Sibling Rivalry In The Family Business

June 14th, 2019 Posted by Business, Family Wealth, Planning 0 thoughts on “Sibling Rivalry In The Family Business”

Over my many years of working with wealthy families and their businesses, sibling rivalry is a problem I have seen all too often and has the potential to devastate both the family and the business if not properly managed. Family business leaders are usually most concerned about sibling rivalry when they start to consider succession planning and what will happen when they are not there to mediate disputes. But where siblings are actively involved in the family business before succession if sibling rivalry can be managed and squashed early on then the matter of dealing with it after the death of the business leader becomes far easier. 

When rivalling siblings are actively involved in the family business it is often either emotional or strategic and to find solutions to the rivalry it is first important to determine the underlying causes.

Emotional Rivalry

A common example of emotional rivalry that I have seen is where siblings compete for their parents’ approval or recognition. While this is common in personal family lives and particularly when children are young, it can extend into adulthood and competition in the family business. And as the siblings are in competition with one another, they are not working together to further the interests of the business as a whole. They may actively avoid working together so they can prove the success is theirs alone. In cases such as this, the solution is to work on the parent/child relationship rather than the sibling relationship. This might mean formalising recognition and reward to remove any potential for favouritism, or the perception of it. 

It might also mean putting in place the requirement that family members must take employment outside the family business before joining. While I often recommend this as a good way of gaining exposure to alternative business techniques, in the case of sibling rivalry it also allows siblings to achieve success that is recognised outside of the family. Where siblings have achieved success separate from the family, respect for one another and for oneself supersedes the desire for parental approval.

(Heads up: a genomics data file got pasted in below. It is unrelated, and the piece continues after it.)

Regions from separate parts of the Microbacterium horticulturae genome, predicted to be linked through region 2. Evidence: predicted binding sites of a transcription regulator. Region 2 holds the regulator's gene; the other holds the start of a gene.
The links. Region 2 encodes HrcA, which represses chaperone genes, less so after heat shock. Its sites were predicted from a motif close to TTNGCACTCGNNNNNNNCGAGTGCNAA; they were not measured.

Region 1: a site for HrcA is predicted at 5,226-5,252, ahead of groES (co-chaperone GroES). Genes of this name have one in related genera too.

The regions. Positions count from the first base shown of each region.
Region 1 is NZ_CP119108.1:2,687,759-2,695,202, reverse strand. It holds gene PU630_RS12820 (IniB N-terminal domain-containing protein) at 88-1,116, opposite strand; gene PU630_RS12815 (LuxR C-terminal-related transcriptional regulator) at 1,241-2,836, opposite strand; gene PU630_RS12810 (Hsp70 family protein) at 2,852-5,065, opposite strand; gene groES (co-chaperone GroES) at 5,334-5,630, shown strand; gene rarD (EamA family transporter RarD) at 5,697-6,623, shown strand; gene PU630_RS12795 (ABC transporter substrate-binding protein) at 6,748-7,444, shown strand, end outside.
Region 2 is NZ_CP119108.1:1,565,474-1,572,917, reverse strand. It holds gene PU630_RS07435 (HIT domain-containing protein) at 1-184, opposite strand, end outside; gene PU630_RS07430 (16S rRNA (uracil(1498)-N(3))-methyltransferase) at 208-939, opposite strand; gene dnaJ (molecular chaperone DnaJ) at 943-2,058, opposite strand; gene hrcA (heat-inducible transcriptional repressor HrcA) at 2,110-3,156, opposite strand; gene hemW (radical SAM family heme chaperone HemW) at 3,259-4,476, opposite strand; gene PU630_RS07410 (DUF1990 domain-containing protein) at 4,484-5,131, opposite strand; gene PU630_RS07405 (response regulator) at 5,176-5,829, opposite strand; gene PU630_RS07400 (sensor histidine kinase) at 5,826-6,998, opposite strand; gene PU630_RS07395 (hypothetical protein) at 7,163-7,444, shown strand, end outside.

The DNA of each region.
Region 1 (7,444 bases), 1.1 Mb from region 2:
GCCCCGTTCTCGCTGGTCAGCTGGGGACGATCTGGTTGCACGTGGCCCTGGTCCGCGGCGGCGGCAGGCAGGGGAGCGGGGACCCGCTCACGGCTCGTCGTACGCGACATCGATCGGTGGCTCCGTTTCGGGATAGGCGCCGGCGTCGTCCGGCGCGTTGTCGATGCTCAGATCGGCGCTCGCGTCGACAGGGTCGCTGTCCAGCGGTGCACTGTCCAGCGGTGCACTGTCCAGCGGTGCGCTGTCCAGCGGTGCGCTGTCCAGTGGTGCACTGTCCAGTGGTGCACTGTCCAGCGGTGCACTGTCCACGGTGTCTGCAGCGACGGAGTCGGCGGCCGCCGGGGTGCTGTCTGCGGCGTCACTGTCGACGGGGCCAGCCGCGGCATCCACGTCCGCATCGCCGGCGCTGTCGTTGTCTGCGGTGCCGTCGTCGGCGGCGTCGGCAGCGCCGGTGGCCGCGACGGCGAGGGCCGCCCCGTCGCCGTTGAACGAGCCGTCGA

Strategic Rivalry

Strategic rivalry in family businesses often occurs when siblings have conflicting values and business styles and perhaps different attitudes towards risk. While such differences may not matter in their personal lives, when working together in the family business and with their livelihoods depending on one another these differences can present problems. 

I suggest that the solution to dealing with strategic rivalry is found in solid business and strategic planning. Drawing up a solid business plan and then sticking to it should help to avoid disagreements over strategic direction. It’s also crucial to avoid relying on handshake agreements. Formalised contracts, job descriptions and operating procedures can’t be misinterpreted and therefore set out expectations from the beginning.